The Washington Post Column

How Russia could spark a U.S. electoral disaster

The headline: “U.S. investigates potential covert Russian plan to disrupt November elections.” To those unused to this kind of story, I can imagine that headline, from The Post this week, seemed strange. A secret Russian plot to throw a U.S. election through a massive hack of the electoral system? It sounds like a thriller, or a movie starring Harrison Ford.

In fact, the scenario under investigation has already taken place, in whole or in part, in other countries. Quite a bit of the story is already unfolding in public; strictly speaking, it’s not “secret” or “covert” at all. But because most Americans haven’t seen this kind of game played before (most Americans, quite wisely, don’t follow political news from Central Europe or Ukraine), I think the scenario needs to be fully spelled out. And so, based on Russia’s past tactics in other countries, assuming it acts more or less the same way it acts elsewhere, here’s what could happen over the next two months:

1. Donald Trump, who is advised by several people with Russian links, will repeat and strengthen his “the election is rigged” narrative. The “polls are lying,” the “real” people aren’t being counted, the corrupt elites/Clinton clan/mainstream media are colluding to prevent him from taking office. Trump will continue to associate himself with Brexit — a vote that pollsters really did get wrong — and with Nigel Farage, the far-right British politician who now promotes Trump (and has, incidentally, just been offered his own show on RT, the Russian state-sponsored TV channel).

2. Russia will continue to distribute and publish the material its hackers have already obtained from attacks on the Democratic National Committee, George Soros’s Open Society Foundation, former NATO supreme commander Gen. Philip Breedlove and probably others. The point will be to discredit not just Hillary Clinton but also the U.S. democratic process and, again, the “elite” who supposedly run it. As we have learned in multiple countries, even benign private conversations and emails can, when published in a newspaper, look sinister. Speculation seems ominous; jokes menacing. Almost any leak of anything is damaging.

3. On or before Election Day, Russian hackers will seek to break into the U.S. voting system. We certainly know that this is possible: Hackers have already targeted voter registration systems in Illinois and Arizona, according to The Post, and the FBI has informed Arizona officials that it suspects Russian hacking teams. Possible breaches are being investigated in several other states, and it’s not hard to imagine that many are vulnerable. The U.S. election system is decentralized and in some places frankly amateurish, as we learned in Florida in 2000.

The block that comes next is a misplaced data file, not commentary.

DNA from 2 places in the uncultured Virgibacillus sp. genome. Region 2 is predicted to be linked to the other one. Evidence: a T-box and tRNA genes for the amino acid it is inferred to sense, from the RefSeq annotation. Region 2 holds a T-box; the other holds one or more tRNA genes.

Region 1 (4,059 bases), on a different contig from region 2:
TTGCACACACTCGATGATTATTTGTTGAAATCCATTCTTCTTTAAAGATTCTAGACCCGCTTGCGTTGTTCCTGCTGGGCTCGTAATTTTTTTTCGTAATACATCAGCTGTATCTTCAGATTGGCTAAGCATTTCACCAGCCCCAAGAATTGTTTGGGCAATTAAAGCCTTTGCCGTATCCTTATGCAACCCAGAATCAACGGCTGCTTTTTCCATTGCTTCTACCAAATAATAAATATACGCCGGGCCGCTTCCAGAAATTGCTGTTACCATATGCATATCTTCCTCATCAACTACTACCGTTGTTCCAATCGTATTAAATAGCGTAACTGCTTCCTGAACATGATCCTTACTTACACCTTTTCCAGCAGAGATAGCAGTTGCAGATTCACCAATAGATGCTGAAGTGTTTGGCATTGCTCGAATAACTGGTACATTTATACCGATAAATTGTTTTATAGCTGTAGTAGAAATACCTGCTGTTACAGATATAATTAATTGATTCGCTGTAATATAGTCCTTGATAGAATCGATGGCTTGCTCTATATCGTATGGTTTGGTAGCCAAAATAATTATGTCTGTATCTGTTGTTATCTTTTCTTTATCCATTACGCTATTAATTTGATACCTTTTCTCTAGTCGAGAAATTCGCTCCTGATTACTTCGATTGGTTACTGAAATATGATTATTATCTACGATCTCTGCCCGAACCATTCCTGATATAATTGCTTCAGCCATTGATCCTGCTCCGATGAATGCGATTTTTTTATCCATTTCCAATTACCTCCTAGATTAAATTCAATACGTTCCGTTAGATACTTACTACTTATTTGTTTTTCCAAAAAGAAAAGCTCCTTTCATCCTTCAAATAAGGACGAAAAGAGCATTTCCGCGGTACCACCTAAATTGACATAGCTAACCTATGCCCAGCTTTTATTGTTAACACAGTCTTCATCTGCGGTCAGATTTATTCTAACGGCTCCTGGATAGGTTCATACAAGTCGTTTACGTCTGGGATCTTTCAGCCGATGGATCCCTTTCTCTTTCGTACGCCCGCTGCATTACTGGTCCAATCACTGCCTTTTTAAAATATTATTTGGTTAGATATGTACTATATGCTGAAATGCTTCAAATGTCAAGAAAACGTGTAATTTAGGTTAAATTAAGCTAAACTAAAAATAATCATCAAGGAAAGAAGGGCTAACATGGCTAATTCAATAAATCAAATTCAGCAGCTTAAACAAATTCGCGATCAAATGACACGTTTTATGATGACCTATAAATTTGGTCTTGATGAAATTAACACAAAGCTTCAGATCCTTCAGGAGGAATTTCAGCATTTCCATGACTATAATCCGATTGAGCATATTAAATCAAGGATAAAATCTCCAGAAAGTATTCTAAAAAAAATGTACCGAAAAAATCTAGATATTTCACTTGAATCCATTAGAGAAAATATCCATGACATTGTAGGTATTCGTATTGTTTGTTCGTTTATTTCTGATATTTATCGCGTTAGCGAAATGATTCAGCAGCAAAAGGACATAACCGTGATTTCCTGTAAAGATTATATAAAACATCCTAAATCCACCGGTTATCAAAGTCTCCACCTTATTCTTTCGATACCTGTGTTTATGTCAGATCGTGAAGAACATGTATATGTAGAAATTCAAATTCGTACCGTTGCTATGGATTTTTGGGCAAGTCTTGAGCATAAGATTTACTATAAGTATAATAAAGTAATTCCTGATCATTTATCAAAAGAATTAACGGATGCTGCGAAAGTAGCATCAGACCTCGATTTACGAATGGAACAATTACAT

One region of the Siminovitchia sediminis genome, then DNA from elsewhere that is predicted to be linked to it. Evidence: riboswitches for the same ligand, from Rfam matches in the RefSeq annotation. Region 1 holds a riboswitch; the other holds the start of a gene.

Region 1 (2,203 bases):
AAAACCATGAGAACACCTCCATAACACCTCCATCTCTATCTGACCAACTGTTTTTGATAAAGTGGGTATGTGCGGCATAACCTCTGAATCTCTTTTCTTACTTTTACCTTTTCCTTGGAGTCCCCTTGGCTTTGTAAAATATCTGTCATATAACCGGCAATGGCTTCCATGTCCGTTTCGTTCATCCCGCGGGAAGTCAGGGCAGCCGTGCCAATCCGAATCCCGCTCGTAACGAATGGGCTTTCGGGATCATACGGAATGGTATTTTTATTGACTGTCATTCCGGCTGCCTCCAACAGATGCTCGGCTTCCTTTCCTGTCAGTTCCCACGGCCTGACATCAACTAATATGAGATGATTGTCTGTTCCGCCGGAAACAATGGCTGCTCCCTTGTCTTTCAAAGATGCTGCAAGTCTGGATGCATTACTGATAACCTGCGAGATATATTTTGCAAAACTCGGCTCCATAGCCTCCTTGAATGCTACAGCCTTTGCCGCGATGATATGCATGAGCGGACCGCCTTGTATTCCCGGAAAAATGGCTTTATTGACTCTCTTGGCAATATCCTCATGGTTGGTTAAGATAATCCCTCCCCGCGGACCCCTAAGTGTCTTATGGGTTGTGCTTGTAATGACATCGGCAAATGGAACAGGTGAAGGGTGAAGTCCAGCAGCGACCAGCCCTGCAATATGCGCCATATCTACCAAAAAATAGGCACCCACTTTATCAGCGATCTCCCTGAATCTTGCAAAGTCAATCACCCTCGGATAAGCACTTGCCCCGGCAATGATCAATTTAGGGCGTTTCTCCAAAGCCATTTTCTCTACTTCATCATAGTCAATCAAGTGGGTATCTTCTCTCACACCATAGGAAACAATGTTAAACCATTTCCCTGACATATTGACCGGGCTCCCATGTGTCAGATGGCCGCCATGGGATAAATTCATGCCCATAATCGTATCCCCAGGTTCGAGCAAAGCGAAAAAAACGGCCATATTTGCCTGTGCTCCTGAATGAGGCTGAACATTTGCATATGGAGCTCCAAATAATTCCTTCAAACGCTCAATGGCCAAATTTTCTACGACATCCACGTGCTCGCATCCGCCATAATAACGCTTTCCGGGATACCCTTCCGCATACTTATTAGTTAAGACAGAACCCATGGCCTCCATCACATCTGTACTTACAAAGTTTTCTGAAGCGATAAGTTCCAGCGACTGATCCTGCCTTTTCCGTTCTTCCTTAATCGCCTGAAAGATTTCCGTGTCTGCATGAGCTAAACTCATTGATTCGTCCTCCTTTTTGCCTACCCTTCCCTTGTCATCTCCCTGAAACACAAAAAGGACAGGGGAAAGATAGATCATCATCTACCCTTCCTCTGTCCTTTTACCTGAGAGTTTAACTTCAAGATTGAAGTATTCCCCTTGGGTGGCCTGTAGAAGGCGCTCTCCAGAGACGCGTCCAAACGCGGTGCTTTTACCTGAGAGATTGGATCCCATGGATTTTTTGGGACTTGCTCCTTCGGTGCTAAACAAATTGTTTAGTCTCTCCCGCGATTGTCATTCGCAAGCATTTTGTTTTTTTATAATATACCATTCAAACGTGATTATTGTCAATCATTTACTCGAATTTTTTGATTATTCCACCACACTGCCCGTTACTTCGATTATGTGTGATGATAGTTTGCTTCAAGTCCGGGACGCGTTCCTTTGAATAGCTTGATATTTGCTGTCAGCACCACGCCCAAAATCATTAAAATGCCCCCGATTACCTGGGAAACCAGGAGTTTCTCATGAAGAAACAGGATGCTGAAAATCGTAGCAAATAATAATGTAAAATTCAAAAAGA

4. The Russians attempt to throw the election. They might try to get Trump elected. Alternatively — and this would, of course, be even more devastating — they might try to rig the election for Clinton, perhaps leaving a trail of evidence designed to connect the rigging operation to Clinton’s campaign.

5. Once revealed, the result will be media hysteria, hearings, legal challenges, mass rallies, a constitutional crisis — followed by confusion, chaos and an undermining of the office of the presidency. Trump might emerge from the process as president after all. He will then go on, as promised at so many rallies, to “lock her up,” and of course to open a broad relation with Russian President Vladi­mir Putin, the only foreign leader he seems to truly admire. Even if Clinton remains as president, she will be tarnished. At least a part of the country will assume she is illegitimate, that the elites/Clinton clan/mainstream media stole the election from “the people.”

6. More likely, the hack will fail, or never even get off the ground. But what’s the downside in trying, or even in letting it be known that it was tried? Rumors of election fraud can create the same hysteria as real election fraud. Already, Russia’s propaganda wire service, sputniknews.com, has speculated that The Post’s article on Russian electoral manipulation is a clever plot “to hide the actual efforts at electoral manipulation” and a “good cover for vote-rigging.” That thought will be tweeted and posted and shared by a whole ecosystem of professional trolls and computer bots, over and over again until it finally shows up on authentic pro-Trump websites.

7. And what’s the downside for Trump? If he wins, he wins. If he loses — then there are all kinds of ways to make money from the “election was rigged” narrative. He could start a media company focused on the conspiracy. He could start a national movement. He could make movies. He could be a hero. Whatever happens, the political process is undermined, social trust plummets further and the appeal of U.S. democracy, both at home and around the world, diminishes. And that, of course, is the point.